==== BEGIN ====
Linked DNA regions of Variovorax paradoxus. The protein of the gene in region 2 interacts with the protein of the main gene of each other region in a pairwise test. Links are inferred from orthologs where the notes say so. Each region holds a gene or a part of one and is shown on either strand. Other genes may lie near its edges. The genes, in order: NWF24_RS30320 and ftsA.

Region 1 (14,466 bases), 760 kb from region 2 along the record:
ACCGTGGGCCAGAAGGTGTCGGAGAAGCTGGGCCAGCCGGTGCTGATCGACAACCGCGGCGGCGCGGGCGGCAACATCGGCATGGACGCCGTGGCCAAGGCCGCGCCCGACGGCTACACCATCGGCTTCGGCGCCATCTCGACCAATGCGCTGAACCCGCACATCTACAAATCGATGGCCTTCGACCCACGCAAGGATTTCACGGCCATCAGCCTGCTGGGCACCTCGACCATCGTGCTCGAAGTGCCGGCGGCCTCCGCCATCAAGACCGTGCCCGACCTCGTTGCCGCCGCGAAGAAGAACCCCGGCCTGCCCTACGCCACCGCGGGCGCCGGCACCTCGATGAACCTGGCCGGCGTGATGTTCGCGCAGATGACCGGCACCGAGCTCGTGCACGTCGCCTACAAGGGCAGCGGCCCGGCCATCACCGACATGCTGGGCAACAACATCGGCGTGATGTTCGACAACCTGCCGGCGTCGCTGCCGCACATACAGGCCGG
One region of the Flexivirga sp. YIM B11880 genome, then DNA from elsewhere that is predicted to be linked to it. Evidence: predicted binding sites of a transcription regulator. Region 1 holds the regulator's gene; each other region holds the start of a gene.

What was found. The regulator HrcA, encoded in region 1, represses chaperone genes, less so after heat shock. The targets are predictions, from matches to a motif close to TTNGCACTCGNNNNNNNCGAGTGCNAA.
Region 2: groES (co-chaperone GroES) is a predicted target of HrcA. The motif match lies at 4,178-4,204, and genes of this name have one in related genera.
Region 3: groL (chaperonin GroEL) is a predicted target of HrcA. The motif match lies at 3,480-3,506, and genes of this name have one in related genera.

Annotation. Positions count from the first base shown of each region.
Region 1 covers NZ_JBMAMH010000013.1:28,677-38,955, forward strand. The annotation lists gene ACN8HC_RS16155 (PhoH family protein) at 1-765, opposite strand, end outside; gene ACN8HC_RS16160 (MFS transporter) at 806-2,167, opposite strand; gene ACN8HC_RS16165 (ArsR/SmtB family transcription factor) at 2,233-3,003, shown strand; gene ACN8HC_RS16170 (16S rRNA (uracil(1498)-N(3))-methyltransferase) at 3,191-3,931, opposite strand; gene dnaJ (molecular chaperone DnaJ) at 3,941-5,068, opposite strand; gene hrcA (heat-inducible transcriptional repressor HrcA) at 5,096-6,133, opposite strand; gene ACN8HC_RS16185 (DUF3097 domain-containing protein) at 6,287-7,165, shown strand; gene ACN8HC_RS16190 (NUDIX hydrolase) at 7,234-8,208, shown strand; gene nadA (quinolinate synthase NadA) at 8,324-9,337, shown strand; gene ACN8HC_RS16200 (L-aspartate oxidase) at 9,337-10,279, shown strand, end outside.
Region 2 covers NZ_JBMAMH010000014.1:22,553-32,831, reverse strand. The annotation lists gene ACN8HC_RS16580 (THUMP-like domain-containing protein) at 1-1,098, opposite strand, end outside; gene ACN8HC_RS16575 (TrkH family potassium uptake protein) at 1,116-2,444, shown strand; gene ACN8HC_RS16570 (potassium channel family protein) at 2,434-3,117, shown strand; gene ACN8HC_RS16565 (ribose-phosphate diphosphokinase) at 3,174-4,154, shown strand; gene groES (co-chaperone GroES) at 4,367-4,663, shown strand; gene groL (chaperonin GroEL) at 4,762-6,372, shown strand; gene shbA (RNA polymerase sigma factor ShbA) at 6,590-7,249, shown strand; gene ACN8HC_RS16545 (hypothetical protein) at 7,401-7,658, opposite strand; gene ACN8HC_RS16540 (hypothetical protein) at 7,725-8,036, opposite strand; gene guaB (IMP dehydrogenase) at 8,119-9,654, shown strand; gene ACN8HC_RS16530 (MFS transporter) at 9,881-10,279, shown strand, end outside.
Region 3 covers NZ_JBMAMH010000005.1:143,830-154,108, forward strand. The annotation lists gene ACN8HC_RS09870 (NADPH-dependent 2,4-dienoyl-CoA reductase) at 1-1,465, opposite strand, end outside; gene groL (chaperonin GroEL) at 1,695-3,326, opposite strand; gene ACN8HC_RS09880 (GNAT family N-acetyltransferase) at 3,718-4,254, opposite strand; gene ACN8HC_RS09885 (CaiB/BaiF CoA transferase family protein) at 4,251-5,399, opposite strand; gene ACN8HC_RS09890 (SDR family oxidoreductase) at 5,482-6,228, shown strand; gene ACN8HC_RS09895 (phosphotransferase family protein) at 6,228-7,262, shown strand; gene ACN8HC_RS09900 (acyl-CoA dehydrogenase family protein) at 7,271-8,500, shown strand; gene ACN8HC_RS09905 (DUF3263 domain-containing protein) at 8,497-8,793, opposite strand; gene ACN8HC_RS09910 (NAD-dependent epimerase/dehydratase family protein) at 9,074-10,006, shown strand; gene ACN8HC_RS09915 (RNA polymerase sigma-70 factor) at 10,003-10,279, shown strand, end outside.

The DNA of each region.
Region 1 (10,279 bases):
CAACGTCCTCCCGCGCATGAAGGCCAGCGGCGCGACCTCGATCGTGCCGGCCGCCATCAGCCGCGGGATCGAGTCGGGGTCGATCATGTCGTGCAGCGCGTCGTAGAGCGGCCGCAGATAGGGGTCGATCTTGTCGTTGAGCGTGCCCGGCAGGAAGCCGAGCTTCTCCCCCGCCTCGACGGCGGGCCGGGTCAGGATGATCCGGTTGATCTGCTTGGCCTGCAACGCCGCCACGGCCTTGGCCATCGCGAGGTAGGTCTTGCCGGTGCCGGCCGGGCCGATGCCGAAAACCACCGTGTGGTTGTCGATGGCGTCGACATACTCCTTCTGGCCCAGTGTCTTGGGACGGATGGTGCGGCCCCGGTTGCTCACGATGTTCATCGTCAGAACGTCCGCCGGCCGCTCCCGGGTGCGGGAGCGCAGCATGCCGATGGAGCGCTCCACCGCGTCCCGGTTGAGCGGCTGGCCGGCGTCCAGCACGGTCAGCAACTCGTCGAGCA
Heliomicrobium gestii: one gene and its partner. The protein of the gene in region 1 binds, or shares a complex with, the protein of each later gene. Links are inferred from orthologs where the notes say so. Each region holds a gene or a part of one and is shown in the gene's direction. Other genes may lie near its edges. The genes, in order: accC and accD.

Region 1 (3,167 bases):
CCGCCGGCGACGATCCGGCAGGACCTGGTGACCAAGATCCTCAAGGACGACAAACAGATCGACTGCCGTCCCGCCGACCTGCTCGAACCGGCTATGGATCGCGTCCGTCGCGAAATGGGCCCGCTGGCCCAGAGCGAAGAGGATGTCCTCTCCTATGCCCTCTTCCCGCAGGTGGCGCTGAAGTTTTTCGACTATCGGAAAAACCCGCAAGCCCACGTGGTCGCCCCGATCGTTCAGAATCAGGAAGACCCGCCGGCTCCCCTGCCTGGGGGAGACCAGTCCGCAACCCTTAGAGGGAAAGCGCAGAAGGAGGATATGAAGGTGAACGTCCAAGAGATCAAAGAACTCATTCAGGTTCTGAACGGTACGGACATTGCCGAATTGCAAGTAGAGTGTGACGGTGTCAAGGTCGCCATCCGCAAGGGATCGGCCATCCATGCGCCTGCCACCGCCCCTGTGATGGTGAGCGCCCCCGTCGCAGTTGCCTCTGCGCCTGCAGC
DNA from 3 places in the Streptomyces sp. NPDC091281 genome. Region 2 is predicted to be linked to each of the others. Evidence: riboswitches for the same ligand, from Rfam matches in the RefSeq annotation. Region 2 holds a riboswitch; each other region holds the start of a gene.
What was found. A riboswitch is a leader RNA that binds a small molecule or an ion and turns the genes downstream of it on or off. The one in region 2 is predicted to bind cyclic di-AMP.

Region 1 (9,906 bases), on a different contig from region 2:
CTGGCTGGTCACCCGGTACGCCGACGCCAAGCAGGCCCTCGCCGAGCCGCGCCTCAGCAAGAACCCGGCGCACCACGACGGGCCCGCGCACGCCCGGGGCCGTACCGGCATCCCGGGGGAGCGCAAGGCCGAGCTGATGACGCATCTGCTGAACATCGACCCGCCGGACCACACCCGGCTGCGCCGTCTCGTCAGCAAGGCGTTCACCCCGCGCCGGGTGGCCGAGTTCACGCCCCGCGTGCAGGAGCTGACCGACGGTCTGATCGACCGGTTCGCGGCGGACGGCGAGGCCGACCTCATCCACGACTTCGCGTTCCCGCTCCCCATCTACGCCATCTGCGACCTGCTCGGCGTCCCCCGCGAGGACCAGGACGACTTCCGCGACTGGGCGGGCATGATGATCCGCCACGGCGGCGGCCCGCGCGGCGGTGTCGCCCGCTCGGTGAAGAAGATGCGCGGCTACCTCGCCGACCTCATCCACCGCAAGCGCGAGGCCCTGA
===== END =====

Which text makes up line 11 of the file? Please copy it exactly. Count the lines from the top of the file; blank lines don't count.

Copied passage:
Region 3 covers NZ_JBMAMH010000005.1:143,830-154,108, forward strand. The annotation lists gene ACN8HC_RS09870 (NADPH-dependent 2,4-dienoyl-CoA reductase) at 1-1,465, opposite strand, end outside; gene groL (chaperonin GroEL) at 1,695-3,326, opposite strand; gene ACN8HC_RS09880 (GNAT family N-acetyltransferase) at 3,718-4,254, opposite strand; gene ACN8HC_RS09885 (CaiB/BaiF CoA transferase family protein) at 4,251-5,399, opposite strand; gene ACN8HC_RS09890 (SDR family oxidoreductase) at 5,482-6,228, shown strand; gene ACN8HC_RS09895 (phosphotransferase family protein) at 6,228-7,262, shown strand; gene ACN8HC_RS09900 (acyl-CoA dehydrogenase family protein) at 7,271-8,500, shown strand; gene ACN8HC_RS09905 (DUF3263 domain-containing protein) at 8,497-8,793, opposite strand; gene ACN8HC_RS09910 (NAD-dependent epimerase/dehydratase family protein) at 9,074-10,006, shown strand; gene ACN8HC_RS09915 (RNA polymerase sigma-70 factor) at 10,003-10,279, shown strand, end outside.